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Beijing Review Exclusive
Special> Global Financial Crisis> Beijing Review Exclusive
UPDATED: April 10, 2009 NO. 15 APR. 16, 2009
Growth in the Making
China will introduce a Growth Enterprise Market to help small innovative businesses ride out the liquidity crisis

Whether the growth board can cultivate great companies that have positive influence on China's and the world's economic growth and technology revolution will determine the success of the GEM, said Wang Ran, CEO of a Beijing-based investment bank, China eCapital Corp., in his blog.

Key Qualifications for Growth Enterprise Market Candidates

- The company must have run its business for more than three years and have net assets of at least 20 million yuan ($2.9 million).

The company has to be profitable for the latest two years with combined net profits of at least 10 million yuan ($1.46 million), or have revenue of at least 50 million yuan ($7.3 million) and a profit of at least 5 million yuan ($730,000) for the last fiscal year, with revenue growth of no less than 30 percent in the latest two years.

- The company must have total capital stock of no less than 30 million yuan ($ 4.4 million) after the IPO.

- The company should have a clear-cut core business and can only use the money raised at the GEM to develop its core business.

Growth Enterprise Market Built in a Decade

January 1998: The National Leading Group for Science and Technology

decided to work out a scheme to facilitate venture capital investing in

hi-tech companies in China.

January 1999: The Shenzhen Stock Exchange submitted to the China Securities Regulatory Commission (CSRC) a feasibility study on launching a GEM board. In March, the CSRC said it was considering establishing a

hi-tech company board at either the Shanghai or Shenzhen stock exchange.

April 2000: Zhou Xiaochuan, then Chairman of CSRC, said the watchdog

was ready and China would soon launch the second board if related

legislation and technical conditions were in place.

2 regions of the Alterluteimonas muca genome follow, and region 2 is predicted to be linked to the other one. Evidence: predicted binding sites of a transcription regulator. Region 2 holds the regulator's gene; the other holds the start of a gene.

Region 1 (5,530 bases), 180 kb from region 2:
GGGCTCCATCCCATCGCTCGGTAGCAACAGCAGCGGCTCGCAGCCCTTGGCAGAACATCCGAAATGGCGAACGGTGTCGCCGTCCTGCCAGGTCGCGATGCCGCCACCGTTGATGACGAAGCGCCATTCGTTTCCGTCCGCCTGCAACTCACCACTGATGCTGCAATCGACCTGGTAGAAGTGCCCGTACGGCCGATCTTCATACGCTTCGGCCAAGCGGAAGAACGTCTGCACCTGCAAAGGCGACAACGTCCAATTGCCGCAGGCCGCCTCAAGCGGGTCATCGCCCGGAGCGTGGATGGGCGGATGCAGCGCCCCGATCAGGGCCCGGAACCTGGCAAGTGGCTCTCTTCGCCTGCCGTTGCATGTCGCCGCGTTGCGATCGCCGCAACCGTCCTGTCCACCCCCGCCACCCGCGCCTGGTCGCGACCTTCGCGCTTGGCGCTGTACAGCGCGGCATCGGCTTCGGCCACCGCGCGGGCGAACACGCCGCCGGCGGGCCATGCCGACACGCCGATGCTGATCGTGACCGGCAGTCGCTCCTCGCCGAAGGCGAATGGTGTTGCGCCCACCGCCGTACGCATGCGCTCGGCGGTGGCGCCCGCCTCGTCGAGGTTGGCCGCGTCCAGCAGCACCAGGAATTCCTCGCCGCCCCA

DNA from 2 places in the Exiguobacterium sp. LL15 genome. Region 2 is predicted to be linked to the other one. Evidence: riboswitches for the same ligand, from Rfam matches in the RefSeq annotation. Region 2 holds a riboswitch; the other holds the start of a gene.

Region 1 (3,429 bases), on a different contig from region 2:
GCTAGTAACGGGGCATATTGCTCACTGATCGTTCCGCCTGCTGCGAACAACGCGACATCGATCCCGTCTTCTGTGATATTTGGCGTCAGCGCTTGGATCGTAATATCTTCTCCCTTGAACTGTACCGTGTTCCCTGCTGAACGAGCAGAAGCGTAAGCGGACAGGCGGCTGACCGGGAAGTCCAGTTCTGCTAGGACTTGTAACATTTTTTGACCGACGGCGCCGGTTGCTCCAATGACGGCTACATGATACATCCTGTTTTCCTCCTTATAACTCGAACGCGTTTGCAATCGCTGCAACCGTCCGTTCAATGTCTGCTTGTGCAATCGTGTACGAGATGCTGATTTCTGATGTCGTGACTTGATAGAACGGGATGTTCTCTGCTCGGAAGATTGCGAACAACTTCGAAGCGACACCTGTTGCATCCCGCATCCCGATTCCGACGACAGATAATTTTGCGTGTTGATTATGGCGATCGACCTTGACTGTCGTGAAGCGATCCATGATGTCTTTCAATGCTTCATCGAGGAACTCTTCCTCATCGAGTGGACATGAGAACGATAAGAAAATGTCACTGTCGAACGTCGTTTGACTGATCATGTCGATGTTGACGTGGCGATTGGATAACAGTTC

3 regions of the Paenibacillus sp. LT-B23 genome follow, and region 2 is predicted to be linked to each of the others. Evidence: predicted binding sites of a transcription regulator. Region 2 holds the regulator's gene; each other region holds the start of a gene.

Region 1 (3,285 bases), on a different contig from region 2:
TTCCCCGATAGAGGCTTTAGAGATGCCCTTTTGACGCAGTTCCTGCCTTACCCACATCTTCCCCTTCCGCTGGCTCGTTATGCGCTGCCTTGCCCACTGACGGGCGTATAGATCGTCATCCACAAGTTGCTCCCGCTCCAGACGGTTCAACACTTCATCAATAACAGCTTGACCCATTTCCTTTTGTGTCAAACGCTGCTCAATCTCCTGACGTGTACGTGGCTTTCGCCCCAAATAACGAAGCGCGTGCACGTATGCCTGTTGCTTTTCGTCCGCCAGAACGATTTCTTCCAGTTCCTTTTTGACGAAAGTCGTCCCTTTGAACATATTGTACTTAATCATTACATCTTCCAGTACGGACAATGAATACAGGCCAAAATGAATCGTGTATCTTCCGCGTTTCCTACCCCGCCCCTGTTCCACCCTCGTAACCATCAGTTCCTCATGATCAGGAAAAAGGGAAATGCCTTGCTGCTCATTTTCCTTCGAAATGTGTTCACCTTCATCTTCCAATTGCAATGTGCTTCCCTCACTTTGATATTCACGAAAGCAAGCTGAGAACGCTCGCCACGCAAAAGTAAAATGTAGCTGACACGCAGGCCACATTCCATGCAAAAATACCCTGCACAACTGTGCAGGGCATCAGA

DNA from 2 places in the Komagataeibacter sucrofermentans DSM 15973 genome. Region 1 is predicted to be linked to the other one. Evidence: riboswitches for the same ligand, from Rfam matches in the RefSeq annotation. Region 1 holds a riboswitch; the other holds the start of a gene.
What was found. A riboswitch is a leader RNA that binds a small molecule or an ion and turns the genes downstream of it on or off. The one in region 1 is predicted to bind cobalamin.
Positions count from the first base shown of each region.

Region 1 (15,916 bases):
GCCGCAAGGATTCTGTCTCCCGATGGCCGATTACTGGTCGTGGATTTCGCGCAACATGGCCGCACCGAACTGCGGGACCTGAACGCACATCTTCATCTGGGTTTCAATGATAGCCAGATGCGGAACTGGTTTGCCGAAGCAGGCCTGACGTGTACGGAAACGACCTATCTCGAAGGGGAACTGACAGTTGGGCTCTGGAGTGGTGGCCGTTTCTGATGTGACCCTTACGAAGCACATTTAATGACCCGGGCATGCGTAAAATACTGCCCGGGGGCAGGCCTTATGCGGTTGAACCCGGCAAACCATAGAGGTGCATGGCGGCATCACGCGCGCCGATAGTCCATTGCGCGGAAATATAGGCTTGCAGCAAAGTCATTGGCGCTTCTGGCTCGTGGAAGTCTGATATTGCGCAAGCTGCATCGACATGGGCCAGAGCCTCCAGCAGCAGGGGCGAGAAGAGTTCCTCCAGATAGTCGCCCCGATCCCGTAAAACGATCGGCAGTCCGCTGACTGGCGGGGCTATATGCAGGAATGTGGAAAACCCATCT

October 2000: The Shenzhen Stock Exchange stopped IPOs to make

arrangements for the GEM launch.

Early 2001: Cheng Siwei, then Vice Chairman of the Standing Committee

of the National People's Congress, suggested postponing the GEM,

drawing lessons from the dot-com crash on the U.S. Nasdaq market and

the omnipresent scandals at domestically listed companies. Later that year, high-level officials decided to rectify the main board before introducing GEM.

2002: Cheng Siwei proposed a "three-step" approach to establishing

the GEM, suggesting that the government launch an SME market

before the GEM.

October 2003: The Central Committee of the Communist Party of China's

decision on issues regarding the improvement of the socialist market

economy system stated that China would promote venture investing and

launch the GEM.

January 2004: The State Council announced its intention to establish the

GEM, improve the venture investing system and expand financing channels

for SMEs in a guideline on promoting the country's reform and opening up

and the steady development of China's capital markets.

May 2004: The CSRC approved the establishment of an SME market in the

Shenzhen Stock Exchange.

June 2004: The Shenzhen bourse resumed IPOs, and eight new companies

were listed in the SME market.

June 2005: Both the Shanghai and Shenzhen markets stopped IPOs as the mainland prepared to undertake shareholding reform across the country.

June 2006: The two markets resumed IPOs. In late 2006, Shang Fulin,

Chairman of CSRC, said the government would launch the GEM

at an appropriate time.

August 2007: The State Council approved the scheme of establishing

a multilayer capital market with focus on the GEM.

March 5, 2008: Premier Wen Jiabao pledged to establish a market for growth enterprises while delivering the government work report.

March 17, 2008: Shang Fulin, Chairman of the CSRC, said the commission expected to create the GEM board in the first half of the year.

March 22, 2008: The CSRC issued the draft rules for the GEM board, laying the legal foundations for IPOs in this market segment.

March 31, 2009: The CSRC officially issued a temporary regulation on IPOs at the GEM board, which will take effect on May 1, paving the way for

startup businesses to gain financing in the capital markets.


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